Still another object of the invention resides in the provision of a novel method and apparatus for cleaning polluted air, particularly the air exhausted from a hotend glass coating station at which hot glass articles are sprayed with a metallic chloride such as SnCl A further object of this invention resides in the provision of novel method and apparatus as described in the previous object, wherein the exhaust air, immediately upon passage from the coating hood, is heated to a temperature sufficient to convert the entrained stannic chloride, present in the anhydrous form as well as the hydrate forms (SnCl 'xI-I O) resulting from hydration by water vapor present in the exhaust stream, to SnO particles, H O vapor, and I'ICI gas. The air and its entrained contaminants are then conveyed through a heat insulated duct to a scrubber apparatus in which the contaminants are removed before the air is emitted into the'atmosphere. The overall method and apparatus are very efficient and dependable, relatively simple in operation with few moving parts, and are within economic feasibilites.

still further object resides in the provision of a novel, water-wash. swirl orifice type scrubber advantageously employed in the method and apparatus discussed in the above objects, but also having a more general utility in other gas scrubbing operations. The scrubber, in addition to the self-induced water wash principle, employs a novel combination of elements including orifice deflector plates, a final scrubber pad, a ttemister pad, and various fresh water spray nozzles, strategically located within the scrubber to effect a thorough and efficient scrubbing of the gas as it passes therethrough before being emitted into the atmotphere.

Other objects and advantages of the invention will become more readily apparent from reading the detailed description of the invention which follows as it is related to the specific embodiment illustrated in the drawings, wherein like elements are designated by like numerals throughout.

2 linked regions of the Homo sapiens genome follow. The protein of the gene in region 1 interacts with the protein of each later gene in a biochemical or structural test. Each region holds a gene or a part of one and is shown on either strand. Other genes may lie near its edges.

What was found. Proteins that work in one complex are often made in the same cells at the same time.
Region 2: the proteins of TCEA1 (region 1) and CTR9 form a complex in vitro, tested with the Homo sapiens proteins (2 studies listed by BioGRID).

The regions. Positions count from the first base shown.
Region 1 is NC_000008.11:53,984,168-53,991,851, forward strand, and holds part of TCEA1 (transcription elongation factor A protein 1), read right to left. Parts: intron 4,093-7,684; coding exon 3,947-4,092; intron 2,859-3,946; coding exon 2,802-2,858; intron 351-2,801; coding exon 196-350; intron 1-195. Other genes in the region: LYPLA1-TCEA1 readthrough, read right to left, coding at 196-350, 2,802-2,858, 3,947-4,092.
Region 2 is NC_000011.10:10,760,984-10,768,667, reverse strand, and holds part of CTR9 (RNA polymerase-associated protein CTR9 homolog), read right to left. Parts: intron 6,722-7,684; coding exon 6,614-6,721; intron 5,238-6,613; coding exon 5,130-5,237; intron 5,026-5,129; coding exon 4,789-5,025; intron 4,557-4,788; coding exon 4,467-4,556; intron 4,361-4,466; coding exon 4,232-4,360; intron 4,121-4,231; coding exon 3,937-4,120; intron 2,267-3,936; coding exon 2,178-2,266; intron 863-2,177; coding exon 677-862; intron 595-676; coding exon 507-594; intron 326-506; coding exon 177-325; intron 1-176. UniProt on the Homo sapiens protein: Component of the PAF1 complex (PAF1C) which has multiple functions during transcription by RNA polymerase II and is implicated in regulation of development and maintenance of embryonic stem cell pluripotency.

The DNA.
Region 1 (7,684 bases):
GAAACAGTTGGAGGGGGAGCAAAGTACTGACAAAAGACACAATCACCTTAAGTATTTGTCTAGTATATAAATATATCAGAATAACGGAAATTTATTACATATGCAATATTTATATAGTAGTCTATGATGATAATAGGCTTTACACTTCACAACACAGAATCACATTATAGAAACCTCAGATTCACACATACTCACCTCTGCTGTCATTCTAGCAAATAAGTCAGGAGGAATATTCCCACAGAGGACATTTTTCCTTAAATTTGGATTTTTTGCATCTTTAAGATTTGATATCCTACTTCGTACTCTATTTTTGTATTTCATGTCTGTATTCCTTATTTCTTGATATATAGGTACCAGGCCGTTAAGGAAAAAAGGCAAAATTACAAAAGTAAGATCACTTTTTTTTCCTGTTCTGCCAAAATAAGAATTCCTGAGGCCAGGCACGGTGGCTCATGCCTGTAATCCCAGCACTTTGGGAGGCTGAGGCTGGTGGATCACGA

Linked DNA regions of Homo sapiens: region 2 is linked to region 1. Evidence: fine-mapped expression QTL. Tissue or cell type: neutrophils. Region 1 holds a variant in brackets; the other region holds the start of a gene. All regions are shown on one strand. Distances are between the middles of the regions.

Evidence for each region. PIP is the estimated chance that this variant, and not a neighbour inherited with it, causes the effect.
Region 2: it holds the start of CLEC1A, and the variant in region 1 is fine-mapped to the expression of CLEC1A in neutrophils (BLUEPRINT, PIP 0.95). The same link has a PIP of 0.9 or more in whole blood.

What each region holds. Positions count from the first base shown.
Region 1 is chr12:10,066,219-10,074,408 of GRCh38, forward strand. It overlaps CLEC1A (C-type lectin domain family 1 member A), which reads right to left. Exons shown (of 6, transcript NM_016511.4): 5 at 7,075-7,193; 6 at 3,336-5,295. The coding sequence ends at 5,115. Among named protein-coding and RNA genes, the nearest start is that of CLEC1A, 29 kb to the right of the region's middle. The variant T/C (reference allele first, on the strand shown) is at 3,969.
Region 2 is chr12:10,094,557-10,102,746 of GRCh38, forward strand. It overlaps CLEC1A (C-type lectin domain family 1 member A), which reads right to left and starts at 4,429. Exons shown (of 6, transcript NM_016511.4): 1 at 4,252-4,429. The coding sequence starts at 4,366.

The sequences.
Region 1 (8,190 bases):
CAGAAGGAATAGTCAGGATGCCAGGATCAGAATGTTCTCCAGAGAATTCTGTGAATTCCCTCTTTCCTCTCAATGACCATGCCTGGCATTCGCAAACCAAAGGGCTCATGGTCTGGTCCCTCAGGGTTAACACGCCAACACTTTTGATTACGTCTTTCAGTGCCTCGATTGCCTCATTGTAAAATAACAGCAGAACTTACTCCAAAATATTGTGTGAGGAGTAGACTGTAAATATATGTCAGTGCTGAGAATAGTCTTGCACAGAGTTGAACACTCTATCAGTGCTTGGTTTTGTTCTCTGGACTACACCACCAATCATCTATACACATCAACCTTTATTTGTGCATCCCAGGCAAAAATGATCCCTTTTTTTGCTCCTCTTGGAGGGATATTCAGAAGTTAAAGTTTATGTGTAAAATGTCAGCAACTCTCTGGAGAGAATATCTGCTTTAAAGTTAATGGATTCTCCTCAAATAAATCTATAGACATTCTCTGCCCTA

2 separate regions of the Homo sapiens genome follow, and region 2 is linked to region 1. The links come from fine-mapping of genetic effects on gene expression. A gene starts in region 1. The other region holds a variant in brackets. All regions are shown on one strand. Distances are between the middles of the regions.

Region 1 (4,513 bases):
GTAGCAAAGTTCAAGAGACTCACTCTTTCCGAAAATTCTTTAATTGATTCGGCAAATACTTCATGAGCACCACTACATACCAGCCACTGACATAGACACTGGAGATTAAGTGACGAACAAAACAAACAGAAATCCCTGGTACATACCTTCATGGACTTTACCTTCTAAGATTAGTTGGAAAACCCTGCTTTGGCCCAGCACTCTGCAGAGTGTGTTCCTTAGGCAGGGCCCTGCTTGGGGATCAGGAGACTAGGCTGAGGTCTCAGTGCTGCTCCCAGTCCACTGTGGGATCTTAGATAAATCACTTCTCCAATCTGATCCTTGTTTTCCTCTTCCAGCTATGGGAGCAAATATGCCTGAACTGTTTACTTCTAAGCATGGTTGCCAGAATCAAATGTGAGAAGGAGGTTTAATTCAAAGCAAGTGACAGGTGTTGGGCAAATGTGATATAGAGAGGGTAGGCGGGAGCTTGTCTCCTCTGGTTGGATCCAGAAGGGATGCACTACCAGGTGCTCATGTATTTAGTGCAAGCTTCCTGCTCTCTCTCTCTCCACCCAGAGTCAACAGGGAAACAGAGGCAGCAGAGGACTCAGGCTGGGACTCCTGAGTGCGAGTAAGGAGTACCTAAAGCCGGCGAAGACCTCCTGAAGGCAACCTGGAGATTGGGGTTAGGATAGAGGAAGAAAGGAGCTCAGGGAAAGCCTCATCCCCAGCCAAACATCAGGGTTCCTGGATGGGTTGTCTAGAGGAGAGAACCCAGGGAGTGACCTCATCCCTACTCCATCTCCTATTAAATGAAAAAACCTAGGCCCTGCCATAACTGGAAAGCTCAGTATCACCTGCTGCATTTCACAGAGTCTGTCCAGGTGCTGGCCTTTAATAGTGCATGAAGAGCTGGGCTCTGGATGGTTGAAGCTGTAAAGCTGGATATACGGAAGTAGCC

BRIEF DESCRIPTION OF THE DRAWINGS FIG. I is a schematic illustration of the overall scrub- 1 ing system of the invention as it is employed in combination with a hot-end coating station in a glass manufacturing facility. at which station hot glass bottles are provided with an external metallic coating;

FIG. 2 is an enlarged right side elevation view of the lOVCl swirl orifice type scrubber employed in the invention, with the side wall partially broken away to clearly :llustrate the scroll baffle arrangement and the liquid hath located within the lower section of the scrubber;

FIG. 3 is a rear elevation view of the scrubber illustrated in FIG. 2, with the air inlet duct removed and the back wall structure partially broken away to particularly illustrate the manner in which the scroll baffle arrangement extends between the two side walls of the scrubber;

FIG. 4 is a sectional view, taken along line 44 of FIG. 2, illustrating the spray nozzle arrangement by which fresh water is sprayed into the air before it enters the scrubber to rapidly cool the air;

FIG. 5 is a sectional view taken along line 5-5 of FIG. 2 particularly illustrating the heat shield loosely mounted directly on the vertical baffle member of the :lClOll baffle arrangement;

FIG. 6 is an enlarged fragmentary illustration of the manner in which the heat shield is loosely mounted on the baffle to permit free expansion and contraction of the heat shield under fluctuating air temperature conditions;

FIG. 7 is a fragmentary view taken along line 77 of FIG. 2 and illustrating the maner in which the openings in the front and back deflector plates are offset from each other to impart a high degree of turbulence to the air passing therethrough and to cause any particles entrained in the air to impinge upon the deflector plates and water droplets;

FIG. 8 is a sectional plan view, taken along line 8-8 an FIG. 2, illustrating the lower spray nozzle assembly by which fresh water is sprayed upwardly upon the bottom of the scrubber pad;